Under the monarchy, all Libyans were guaranteed the right to education. Primary and secondary schools were established all over the country, and old Quranic schools that had been closed during the struggle for independence were reactivated and new ones established, lending a heavy religious cast to Libyan education. The educational program suffered from a limited curriculum, a lack of qualified teachers–especially Libyan–and a tendency to learn by rote rather than by reasoning, a characteristic of Arab education in general. School enrollments rose rapidly, particularly on the primary level; vocational education was introduced; and the first Libyan university was established in Benghazi in 1955. Also under the monarchy, women began to receive formal education in increasing numbers, rural and beduin children were brought into the educational system for the first time, and an adult education program was established.
Total school enrollment rose from 34,000 on the eve of independence in 1951, to nearly 150,000 in 1962, to about 360,000 at the time of the 1969 revolution. During the 1970s, the training of teachers was pushed in an effort to replace the Egyptian and other expatriate personnel who made up the majority of the teaching corps. Prefabricated school buildings were erected, and mobile classrooms and classes held in tents became features of the desert oases.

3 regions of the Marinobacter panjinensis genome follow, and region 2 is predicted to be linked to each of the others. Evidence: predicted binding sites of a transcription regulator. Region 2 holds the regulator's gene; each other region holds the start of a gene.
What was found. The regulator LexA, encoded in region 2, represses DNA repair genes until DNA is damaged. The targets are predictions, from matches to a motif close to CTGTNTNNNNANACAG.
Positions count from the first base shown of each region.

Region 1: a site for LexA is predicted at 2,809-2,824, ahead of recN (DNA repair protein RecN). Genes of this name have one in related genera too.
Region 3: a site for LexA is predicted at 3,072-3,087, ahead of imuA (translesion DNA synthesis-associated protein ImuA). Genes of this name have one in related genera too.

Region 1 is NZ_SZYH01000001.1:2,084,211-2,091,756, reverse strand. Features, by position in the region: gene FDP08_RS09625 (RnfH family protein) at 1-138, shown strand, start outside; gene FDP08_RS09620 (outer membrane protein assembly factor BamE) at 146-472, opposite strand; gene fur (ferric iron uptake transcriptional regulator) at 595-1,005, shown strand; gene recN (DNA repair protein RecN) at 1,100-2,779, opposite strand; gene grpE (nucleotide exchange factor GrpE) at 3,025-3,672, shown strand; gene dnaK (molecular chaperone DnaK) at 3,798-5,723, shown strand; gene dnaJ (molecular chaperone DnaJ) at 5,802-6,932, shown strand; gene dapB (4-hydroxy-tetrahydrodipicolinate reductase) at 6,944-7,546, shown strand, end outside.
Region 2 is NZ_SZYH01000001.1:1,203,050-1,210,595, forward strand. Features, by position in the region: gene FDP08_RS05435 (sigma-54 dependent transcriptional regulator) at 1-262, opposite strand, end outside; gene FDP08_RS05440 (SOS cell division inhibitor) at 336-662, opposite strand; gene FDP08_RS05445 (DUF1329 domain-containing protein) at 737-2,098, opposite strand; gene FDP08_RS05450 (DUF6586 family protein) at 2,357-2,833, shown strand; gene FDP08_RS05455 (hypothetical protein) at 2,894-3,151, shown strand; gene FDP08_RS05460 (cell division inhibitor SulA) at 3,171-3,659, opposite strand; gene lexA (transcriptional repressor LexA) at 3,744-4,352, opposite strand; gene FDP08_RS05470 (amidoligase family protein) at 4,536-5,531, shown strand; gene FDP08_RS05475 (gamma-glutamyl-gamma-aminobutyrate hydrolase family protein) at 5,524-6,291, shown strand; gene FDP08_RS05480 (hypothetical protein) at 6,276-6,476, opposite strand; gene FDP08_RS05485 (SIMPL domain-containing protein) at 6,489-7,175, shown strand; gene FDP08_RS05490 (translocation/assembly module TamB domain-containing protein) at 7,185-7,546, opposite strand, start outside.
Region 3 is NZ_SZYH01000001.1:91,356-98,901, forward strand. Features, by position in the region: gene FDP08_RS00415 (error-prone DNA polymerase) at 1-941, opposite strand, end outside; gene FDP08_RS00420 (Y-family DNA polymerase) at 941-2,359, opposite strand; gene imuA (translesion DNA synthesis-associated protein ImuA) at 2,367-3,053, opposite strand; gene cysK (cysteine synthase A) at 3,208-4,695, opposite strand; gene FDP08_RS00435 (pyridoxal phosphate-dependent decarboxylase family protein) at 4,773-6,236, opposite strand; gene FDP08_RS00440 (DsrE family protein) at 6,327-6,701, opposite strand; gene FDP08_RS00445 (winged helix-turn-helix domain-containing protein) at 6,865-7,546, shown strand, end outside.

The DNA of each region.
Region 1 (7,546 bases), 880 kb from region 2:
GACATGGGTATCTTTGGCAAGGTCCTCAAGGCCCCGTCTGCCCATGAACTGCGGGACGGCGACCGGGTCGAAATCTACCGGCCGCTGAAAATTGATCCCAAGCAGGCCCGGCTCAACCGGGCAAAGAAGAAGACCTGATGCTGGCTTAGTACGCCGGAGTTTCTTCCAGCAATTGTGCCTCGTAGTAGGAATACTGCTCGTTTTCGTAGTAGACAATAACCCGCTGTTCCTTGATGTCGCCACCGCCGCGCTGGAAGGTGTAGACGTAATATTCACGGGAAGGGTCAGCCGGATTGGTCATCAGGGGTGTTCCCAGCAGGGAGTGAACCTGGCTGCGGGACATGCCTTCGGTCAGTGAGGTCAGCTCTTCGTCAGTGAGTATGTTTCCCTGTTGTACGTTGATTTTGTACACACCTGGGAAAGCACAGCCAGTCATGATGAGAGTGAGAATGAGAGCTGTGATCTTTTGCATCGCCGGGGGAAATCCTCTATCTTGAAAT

In 1986 official sources placed total enrollments at more than 1,245,000 students, of whom 670,000 (54 percent) were males and 575,000 (46 percent) were females. These figures meant that one-third of the population was enrolled in some form of educational endeavor. For the 1970-86 period, the government claimed nearly 32,000 primary, secondary, and vocational classrooms had been constructed, while the number of teachers rose from nearly 19,000 to 79,000. The added space and increased number of new teachers greatly improved student-teacher ratios at preprimary and primary levels; rising enrollments in general secondary and technical education, however, increased the density of students per classroom at those levels.
At independence, the overall literacy rate among Libyans over the age of ten did not exceed 20 percent. By 1977, with expanding school opportunities, the rate had risen to 51 percent overall, or 73 percent for males and 31 percent for females. Relatively low though it was, the rate for females had soared from the scanty 6 percent registered as recently as 1964. In the early 1980s, only estimates of literacy were available–about 70 percent for men and perhaps 35 percent for women.
In 1987 education was free at all levels, and university students received substantial stipends. Attendance was compulsory between the ages of six and fifteen years or until completion of the preparatory cycle of secondary school. The administrative or current expenses budget for 1985 allocated 7.5 percent of the national budget (LD90.4 million) to education through university level. Allocations for 1983 and 1984 were slightly less–about LD85 million), just under 6 percent of total administrative outlays.